It is not clear from the PDF ISO standard document (PDF32000-2008) whether a comment may follow the startxref keyword:

startxref
Byte_offset_of_last_cross-reference_section
%%EOF

The standard does seem to imply that comments may appear anywhere:

7.2.3 Comments

Any occurrence of the PERCENT SIGN (25h) outside a string or stream introduces a comment. The comment consists of all characters after the PERCENT SIGN and up to but not including the end of the line, including regular, delimiter, SPACE (20h), and HORZONTAL TAB characters (09h). A conforming reader shall ignore comments, and treat them as single white-space characters. That is, a comment separates the token preceding it from the one following it.

EXAMPLE The PDF fragment in this example is syntactically equivalent to just the tokens abc and 123.

abc% comment ( /%) blah blah blah
123

Comments (other than the %PDF–n.m and %%EOF comments described in 7.5, "File Structure") have no semantics. They are not necessarily preserved by applications that edit PDF files.

If they are allowed to appear after the startxref, parsing the file becomes more difficult because you do not know how far to back up from the %%EOF comment to start parsing to find the byte offset.

Any ideas?

up vote 1 down vote accepted

ISO 32000 says the lines shall contain 'startxref' and the byte offset to the xref keyword. So, comments are not permitted. I checked the source for several PDF parsers (itext, Xpdf and commercial library) and all of them expected the byte offset immediately after startxref + whitespace.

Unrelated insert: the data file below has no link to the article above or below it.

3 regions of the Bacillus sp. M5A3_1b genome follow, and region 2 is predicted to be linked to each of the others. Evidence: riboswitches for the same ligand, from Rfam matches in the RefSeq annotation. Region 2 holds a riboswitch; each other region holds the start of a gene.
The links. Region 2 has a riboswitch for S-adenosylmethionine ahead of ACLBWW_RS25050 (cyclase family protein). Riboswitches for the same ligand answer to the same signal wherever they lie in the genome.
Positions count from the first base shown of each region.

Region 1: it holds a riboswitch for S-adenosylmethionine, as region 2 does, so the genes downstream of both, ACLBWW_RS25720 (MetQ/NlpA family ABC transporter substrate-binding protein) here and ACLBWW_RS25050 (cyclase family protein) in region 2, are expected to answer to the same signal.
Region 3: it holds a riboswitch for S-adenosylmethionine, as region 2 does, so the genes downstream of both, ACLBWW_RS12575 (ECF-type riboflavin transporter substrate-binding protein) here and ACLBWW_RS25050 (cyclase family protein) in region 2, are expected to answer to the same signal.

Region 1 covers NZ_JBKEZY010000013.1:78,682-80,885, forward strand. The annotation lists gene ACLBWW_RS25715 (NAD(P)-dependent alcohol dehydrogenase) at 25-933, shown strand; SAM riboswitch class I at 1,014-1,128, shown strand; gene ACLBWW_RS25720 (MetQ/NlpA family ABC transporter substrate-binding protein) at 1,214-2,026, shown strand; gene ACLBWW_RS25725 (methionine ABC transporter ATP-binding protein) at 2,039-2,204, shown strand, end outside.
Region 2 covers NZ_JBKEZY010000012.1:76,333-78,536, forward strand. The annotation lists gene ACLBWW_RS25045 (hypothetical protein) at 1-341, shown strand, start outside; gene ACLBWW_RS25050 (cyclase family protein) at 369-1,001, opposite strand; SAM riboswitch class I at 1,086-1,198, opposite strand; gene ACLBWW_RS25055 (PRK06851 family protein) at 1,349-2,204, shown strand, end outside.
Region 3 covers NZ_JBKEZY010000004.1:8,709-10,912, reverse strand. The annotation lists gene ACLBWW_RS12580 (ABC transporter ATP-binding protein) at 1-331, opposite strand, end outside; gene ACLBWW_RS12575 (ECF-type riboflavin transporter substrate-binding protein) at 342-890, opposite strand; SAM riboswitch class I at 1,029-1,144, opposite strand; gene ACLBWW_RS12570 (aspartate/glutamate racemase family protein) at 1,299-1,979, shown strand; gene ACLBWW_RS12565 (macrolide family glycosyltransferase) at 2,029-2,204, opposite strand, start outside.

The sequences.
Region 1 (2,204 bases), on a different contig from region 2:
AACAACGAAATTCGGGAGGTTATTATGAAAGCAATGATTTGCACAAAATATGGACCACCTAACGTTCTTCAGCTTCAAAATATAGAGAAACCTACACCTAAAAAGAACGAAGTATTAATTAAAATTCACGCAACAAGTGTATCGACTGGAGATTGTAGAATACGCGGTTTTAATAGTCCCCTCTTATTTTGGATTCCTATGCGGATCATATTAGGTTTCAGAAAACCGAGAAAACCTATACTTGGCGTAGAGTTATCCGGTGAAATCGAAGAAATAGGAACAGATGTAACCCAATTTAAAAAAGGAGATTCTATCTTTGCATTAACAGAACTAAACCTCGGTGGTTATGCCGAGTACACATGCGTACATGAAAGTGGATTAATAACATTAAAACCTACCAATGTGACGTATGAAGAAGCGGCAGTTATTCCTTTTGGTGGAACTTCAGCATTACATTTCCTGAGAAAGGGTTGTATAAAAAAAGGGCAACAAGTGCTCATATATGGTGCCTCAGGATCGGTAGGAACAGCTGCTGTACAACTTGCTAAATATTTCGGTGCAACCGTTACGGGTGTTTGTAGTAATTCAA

• How much whitespace? If it is only a newline-carriage-return, then going back about 30 bytes and searching forward for startxref would work. If it can be 1000's of bytes, then it's still just as hard. Or can you just search backwards byte-by-byte until you see your first "startxref"? – Ralph May 24 '10 at 18:27
  • We look for startxref in last 1048 bytes of file. Once found, we skip ANY white space then parse the number of the xref offset. White space in a PDF file can be any of the following characters: HORIZONTAL TABULATION (U+0009), LINE FEED (U+000A), VERTICAL TABULATION (U+000B), FORM FEED (U+000C), CARRIAGE RETURN (U+000D), SPACE (U+0020), NOBREAK SPACE (U+00A0), EN SPACE (U+2002), EM SPACE (U+2003), FIGURE SPACE (U+2007), PUNCTUATION SPACE (U+2008), THIN SPACE (U+2009), HAIR SPACE (U+200A), ZERO WIDTH SPACE (U+200B), and IDEOGRAPHIC SPACE (U+3000) – Dwight Kelly Jun 4 '10 at 13:59

Your Answer

By clicking "Post Your Answer", you acknowledge that you have read our updated terms of service, privacy policy and cookie policy, and that your continued use of the website is subject to these policies.

Not the answer you're looking for? Browse other questions tagged or ask your own question.